Market declines are usually good news or irrelevant news… but not always

For the most part then, investors should either ignore or welcome market corrections.

However, there is one group of investors who should care about market corrections.

These are investors who focus on ‘total returns’ rather than dividends.

When they’re accumulating funds, these total-return investors select investments based on a combination of dividends and growth. That’s entirely sensible and it’s what I do.

Where we differ is that total return investors are often happy to sell shares to generate a retirement income, whereas I would rather live off dividends alone.

I think selling shares to fund a retirement income is a very risky strategy for a lot of people.

That’s because a lot of people overestimate their safe withdrawal rate.

It can seem quite safe and sensible to sell a few percent of your portfolio each year to top up your dividend income. After all, the stock market ‘should’ grow by an average of about 4% each year and you would effectively be turning that growth into additional income.

However, if there’s a major bear market then investors who sell shares to generate a fixed income are at risk of drawing down their portfolio too quickly.

I also think selling shares for income is also more stressful than relying on dividends alone.

That’s because the investor is concerned with the value of their shares (which are wildly volatile) and not just the dividends they produce (which are not).

That’s why my preference is to live off dividends alone, where the capital remains untouched and where the dividend is very likely to grow faster than inflation.

As a high-yield investor, my portfolio‘s yield is higher than the 4% “safe withdrawal rate” anyway.

And since I have no intention of selling shares to generate an income, I am free to agree with Mr Buffett and see market corrections as an opportunity to buy better companies with higher yields, rather than as something to fear.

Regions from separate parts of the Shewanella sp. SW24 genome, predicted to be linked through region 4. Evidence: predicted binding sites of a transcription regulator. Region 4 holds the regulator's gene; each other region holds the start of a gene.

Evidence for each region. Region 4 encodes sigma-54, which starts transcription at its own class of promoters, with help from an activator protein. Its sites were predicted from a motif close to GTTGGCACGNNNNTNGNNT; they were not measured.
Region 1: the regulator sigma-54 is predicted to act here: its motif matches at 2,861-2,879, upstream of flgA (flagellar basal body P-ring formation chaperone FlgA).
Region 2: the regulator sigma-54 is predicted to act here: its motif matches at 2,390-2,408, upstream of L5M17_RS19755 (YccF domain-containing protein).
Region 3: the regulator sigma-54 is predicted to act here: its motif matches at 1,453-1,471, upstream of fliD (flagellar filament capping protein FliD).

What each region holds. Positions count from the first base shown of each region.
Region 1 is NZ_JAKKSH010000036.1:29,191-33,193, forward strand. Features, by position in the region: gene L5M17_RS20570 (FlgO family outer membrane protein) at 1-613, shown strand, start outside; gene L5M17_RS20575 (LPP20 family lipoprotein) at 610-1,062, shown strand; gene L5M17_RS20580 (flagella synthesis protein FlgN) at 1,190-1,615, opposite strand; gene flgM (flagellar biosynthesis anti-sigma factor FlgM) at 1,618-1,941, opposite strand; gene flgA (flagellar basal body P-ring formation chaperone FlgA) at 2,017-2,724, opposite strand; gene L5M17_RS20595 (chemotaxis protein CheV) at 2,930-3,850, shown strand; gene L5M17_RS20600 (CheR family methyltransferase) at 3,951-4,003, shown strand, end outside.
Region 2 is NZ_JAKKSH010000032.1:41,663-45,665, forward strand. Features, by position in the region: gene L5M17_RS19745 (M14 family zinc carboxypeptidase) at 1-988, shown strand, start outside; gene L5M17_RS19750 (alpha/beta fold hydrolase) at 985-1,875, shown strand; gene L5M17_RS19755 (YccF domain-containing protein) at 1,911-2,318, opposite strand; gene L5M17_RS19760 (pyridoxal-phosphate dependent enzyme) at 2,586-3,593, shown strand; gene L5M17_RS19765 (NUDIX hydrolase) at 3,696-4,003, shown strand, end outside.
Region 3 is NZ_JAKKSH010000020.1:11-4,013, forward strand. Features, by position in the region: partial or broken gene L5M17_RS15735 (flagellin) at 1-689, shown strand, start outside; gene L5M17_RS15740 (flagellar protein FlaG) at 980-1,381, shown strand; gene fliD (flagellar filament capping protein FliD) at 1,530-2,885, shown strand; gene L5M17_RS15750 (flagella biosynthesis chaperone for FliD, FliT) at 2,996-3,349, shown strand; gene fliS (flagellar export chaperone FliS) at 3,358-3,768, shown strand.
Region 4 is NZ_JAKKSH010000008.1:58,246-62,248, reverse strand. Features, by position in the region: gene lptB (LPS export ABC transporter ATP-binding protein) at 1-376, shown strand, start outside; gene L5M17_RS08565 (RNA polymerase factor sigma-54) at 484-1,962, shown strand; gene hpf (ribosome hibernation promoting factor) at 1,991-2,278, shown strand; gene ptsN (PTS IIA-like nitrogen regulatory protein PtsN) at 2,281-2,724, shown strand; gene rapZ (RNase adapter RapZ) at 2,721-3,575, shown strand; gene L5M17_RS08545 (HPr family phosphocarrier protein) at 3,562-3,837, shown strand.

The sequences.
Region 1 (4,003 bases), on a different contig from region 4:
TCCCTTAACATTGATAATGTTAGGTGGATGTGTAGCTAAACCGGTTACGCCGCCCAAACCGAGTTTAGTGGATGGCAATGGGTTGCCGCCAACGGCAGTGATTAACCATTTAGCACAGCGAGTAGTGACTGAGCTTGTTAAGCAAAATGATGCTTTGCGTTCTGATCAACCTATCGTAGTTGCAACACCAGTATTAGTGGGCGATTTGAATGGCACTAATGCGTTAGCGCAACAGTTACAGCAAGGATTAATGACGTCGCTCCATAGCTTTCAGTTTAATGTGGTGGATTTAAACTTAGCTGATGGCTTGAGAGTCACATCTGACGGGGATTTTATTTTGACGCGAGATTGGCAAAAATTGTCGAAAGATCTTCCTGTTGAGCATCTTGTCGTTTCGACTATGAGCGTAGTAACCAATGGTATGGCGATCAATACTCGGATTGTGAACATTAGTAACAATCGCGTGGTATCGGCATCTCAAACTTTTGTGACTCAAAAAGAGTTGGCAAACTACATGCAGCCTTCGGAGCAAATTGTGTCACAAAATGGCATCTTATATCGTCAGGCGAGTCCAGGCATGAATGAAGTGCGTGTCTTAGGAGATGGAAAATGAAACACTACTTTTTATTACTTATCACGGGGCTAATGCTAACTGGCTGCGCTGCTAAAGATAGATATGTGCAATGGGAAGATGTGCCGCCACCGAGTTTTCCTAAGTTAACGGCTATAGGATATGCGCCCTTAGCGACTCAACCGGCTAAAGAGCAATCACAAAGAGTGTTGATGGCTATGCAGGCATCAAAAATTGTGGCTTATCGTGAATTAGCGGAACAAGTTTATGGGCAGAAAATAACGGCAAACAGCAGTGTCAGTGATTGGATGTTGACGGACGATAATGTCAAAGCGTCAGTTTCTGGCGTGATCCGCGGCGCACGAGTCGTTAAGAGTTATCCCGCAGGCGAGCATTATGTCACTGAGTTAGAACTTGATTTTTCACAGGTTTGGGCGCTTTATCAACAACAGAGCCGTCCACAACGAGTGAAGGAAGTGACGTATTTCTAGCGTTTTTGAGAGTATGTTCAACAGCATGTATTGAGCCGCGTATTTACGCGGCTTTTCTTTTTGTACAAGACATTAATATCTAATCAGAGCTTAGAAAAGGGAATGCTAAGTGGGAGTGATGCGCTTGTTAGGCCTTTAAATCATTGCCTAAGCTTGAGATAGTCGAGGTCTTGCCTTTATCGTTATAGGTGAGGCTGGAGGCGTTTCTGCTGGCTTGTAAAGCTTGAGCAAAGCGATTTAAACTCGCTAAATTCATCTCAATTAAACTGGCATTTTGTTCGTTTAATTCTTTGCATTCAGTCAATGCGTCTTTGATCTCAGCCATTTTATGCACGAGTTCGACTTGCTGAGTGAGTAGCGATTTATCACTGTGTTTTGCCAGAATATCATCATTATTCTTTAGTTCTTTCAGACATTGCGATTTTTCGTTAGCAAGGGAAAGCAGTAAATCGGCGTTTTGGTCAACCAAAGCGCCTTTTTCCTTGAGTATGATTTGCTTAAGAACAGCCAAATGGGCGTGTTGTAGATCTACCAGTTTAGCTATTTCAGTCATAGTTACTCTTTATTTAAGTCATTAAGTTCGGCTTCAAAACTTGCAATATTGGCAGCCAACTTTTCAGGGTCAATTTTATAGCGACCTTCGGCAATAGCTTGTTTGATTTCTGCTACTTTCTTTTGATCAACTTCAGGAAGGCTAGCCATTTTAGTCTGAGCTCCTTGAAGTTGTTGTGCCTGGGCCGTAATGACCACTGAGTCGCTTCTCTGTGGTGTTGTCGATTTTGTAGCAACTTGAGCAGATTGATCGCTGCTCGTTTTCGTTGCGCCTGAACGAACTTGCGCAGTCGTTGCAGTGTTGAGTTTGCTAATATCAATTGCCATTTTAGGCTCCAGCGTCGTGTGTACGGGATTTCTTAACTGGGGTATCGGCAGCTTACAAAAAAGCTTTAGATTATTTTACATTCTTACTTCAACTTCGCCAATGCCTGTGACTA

Author: John Kingham

I cover both the theory and practice of investing in high-quality UK dividend stocks for long-term income and growth.

21 thoughts on “The upside of market corrections”

  1. Thanks for the article John, a lot of useful points to take away from it. Personally, the Psychology of investing is a large challenge and this article covers ground in a manner that others don’t. Appreciated.

    1. You’re not alone Matt! Investing psychology is difficult for almost everyone. Luckily the solution is simple (focus on corporate fundamentals and things like dividends rather than prices) but it isn’t always easy.

  2. Good article John

    As Corporal Jones would say, don’t panic! In the long run the market moves in an upwards direction, subject to some caveats that it can move sideways for quite a while as well as crash every so often. But why would things be any different to the last crash in 2008 or even 2000. They come and go, sit tight, if you are in the investing stage then take the opportunity to buy some investments cheap in the sale.

    1. Hi Garety, that’s exactly right. Although when I think of “Don’t Panic!” I think of The Hitchiker’s Guide to the Galaxy rather than Dad’s Army. But the sentiment is the same!

  3. I think irrational behaviour follows when the market undergoes a correction and your financial position is such that you are unable to absorb this loss when the paper value of your holding plummets.

    The moral of the story is not invest more than you can afford to lose as prices can swing from highs to low. As John Maynard Keynes famously said:

    “Markets can remain irrational longer than you can remain solvent”

    1. Hi Reg

      “The moral of the story is not to invest more than you can afford to lose”

      That sounds like a good idea but it comes at a price. Many people don’t want to ‘lose’ anything, so they put their long-term savings into cash rather than the stock market. It may seem like they’re not ‘losing’ anything, but that’s not true. They are almost guaranteed to make a loss relative to where their savings would have ended up (over say 10, 20 or 30 years) if they’d put the money into the stock market.

      For me the moral of the story is to have an appropriate time-horizon. If your horizon is 10+ year’s you’re highly unlikely to lose anything in the stock market. In other words, if you invest in the stock market today you are almost guaranteed to receive a positive return over 10 years or more, and probably a return far better than you’d get from cash.